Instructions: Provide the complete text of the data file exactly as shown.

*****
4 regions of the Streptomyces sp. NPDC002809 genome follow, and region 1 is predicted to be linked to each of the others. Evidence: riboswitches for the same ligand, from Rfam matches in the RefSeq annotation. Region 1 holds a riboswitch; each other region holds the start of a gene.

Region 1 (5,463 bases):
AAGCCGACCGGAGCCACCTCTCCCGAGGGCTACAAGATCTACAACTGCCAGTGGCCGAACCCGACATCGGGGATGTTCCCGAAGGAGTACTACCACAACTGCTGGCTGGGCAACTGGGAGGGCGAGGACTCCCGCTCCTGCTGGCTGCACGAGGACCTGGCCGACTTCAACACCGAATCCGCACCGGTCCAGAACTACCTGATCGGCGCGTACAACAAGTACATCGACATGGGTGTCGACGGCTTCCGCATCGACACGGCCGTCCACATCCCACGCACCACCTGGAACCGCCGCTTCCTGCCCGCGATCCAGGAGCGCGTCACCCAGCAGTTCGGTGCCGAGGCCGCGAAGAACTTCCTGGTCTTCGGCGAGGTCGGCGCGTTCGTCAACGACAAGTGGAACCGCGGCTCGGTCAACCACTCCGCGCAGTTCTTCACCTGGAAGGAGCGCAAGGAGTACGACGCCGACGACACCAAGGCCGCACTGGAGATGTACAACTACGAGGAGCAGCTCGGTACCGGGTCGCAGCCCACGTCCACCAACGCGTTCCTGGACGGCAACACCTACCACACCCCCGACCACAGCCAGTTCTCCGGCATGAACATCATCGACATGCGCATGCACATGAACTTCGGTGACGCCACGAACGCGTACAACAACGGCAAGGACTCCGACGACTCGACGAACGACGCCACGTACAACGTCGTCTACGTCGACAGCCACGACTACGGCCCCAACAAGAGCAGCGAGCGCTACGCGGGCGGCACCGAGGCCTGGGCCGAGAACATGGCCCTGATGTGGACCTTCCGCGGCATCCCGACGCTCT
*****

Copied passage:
4 regions of the Streptomyces sp. NPDC002809 genome follow, and region 1 is predicted to be linked to each of the others. Evidence: riboswitches for the same ligand, from Rfam matches in the RefSeq annotation. Region 1 holds a riboswitch; each other region holds the start of a gene.

Region 1 (5,463 bases):
AAGCCGACCGGAGCCACCTCTCCCGAGGGCTACAAGATCTACAACTGCCAGTGGCCGAACCCGACATCGGGGATGTTCCCGAAGGAGTACTACCACAACTGCTGGCTGGGCAACTGGGAGGGCGAGGACTCCCGCTCCTGCTGGCTGCACGAGGACCTGGCCGACTTCAACACCGAATCCGCACCGGTCCAGAACTACCTGATCGGCGCGTACAACAAGTACATCGACATGGGTGTCGACGGCTTCCGCATCGACACGGCCGTCCACATCCCACGCACCACCTGGAACCGCCGCTTCCTGCCCGCGATCCAGGAGCGCGTCACCCAGCAGTTCGGTGCCGAGGCCGCGAAGAACTTCCTGGTCTTCGGCGAGGTCGGCGCGTTCGTCAACGACAAGTGGAACCGCGGCTCGGTCAACCACTCCGCGCAGTTCTTCACCTGGAAGGAGCGCAAGGAGTACGACGCCGACGACACCAAGGCCGCACTGGAGATGTACAACTACGAGGAGCAGCTCGGTACCGGGTCGCAGCCCACGTCCACCAACGCGTTCCTGGACGGCAACACCTACCACACCCCCGACCACAGCCAGTTCTCCGGCATGAACATCATCGACATGCGCATGCACATGAACTTCGGTGACGCCACGAACGCGTACAACAACGGCAAGGACTCCGACGACTCGACGAACGACGCCACGTACAACGTCGTCTACGTCGACAGCCACGACTACGGCCCCAACAAGAGCAGCGAGCGCTACGCGGGCGGCACCGAGGCCTGGGCCGAGAACATGGCCCTGATGTGGACCTTCCGCGGCATCCCGACGCTCT